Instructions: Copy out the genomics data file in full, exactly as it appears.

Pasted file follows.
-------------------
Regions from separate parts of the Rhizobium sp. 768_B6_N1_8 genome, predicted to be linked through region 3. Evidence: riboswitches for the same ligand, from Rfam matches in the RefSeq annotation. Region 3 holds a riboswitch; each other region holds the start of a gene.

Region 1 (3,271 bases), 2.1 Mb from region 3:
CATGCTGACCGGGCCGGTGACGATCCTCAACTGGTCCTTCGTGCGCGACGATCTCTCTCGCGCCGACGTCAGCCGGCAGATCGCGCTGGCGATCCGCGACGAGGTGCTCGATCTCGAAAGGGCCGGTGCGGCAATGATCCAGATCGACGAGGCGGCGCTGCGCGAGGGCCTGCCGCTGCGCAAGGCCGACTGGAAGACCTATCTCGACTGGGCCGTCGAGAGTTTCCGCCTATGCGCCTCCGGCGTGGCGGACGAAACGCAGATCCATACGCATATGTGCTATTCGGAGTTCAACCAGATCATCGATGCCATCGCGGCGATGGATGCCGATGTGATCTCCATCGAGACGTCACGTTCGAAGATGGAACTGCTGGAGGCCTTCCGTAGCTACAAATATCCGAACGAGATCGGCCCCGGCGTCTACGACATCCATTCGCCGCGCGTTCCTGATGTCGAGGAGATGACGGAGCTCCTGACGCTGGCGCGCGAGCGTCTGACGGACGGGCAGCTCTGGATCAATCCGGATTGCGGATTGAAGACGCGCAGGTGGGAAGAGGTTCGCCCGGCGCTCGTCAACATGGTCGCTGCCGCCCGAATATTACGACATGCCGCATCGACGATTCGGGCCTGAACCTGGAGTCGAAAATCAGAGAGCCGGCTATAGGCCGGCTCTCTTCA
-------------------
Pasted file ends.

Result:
Regions from separate parts of the Rhizobium sp. 768_B6_N1_8 genome, predicted to be linked through region 3. Evidence: riboswitches for the same ligand, from Rfam matches in the RefSeq annotation. Region 3 holds a riboswitch; each other region holds the start of a gene.

Region 1 (3,271 bases), 2.1 Mb from region 3:
CATGCTGACCGGGCCGGTGACGATCCTCAACTGGTCCTTCGTGCGCGACGATCTCTCTCGCGCCGACGTCAGCCGGCAGATCGCGCTGGCGATCCGCGACGAGGTGCTCGATCTCGAAAGGGCCGGTGCGGCAATGATCCAGATCGACGAGGCGGCGCTGCGCGAGGGCCTGCCGCTGCGCAAGGCCGACTGGAAGACCTATCTCGACTGGGCCGTCGAGAGTTTCCGCCTATGCGCCTCCGGCGTGGCGGACGAAACGCAGATCCATACGCATATGTGCTATTCGGAGTTCAACCAGATCATCGATGCCATCGCGGCGATGGATGCCGATGTGATCTCCATCGAGACGTCACGTTCGAAGATGGAACTGCTGGAGGCCTTCCGTAGCTACAAATATCCGAACGAGATCGGCCCCGGCGTCTACGACATCCATTCGCCGCGCGTTCCTGATGTCGAGGAGATGACGGAGCTCCTGACGCTGGCGCGCGAGCGTCTGACGGACGGGCAGCTCTGGATCAATCCGGATTGCGGATTGAAGACGCGCAGGTGGGAAGAGGTTCGCCCGGCGCTCGTCAACATGGTCGCTGCCGCCCGAATATTACGACATGCCGCATCGACGATTCGGGCCTGAACCTGGAGTCGAAAATCAGAGAGCCGGCTATAGGCCGGCTCTCTTCA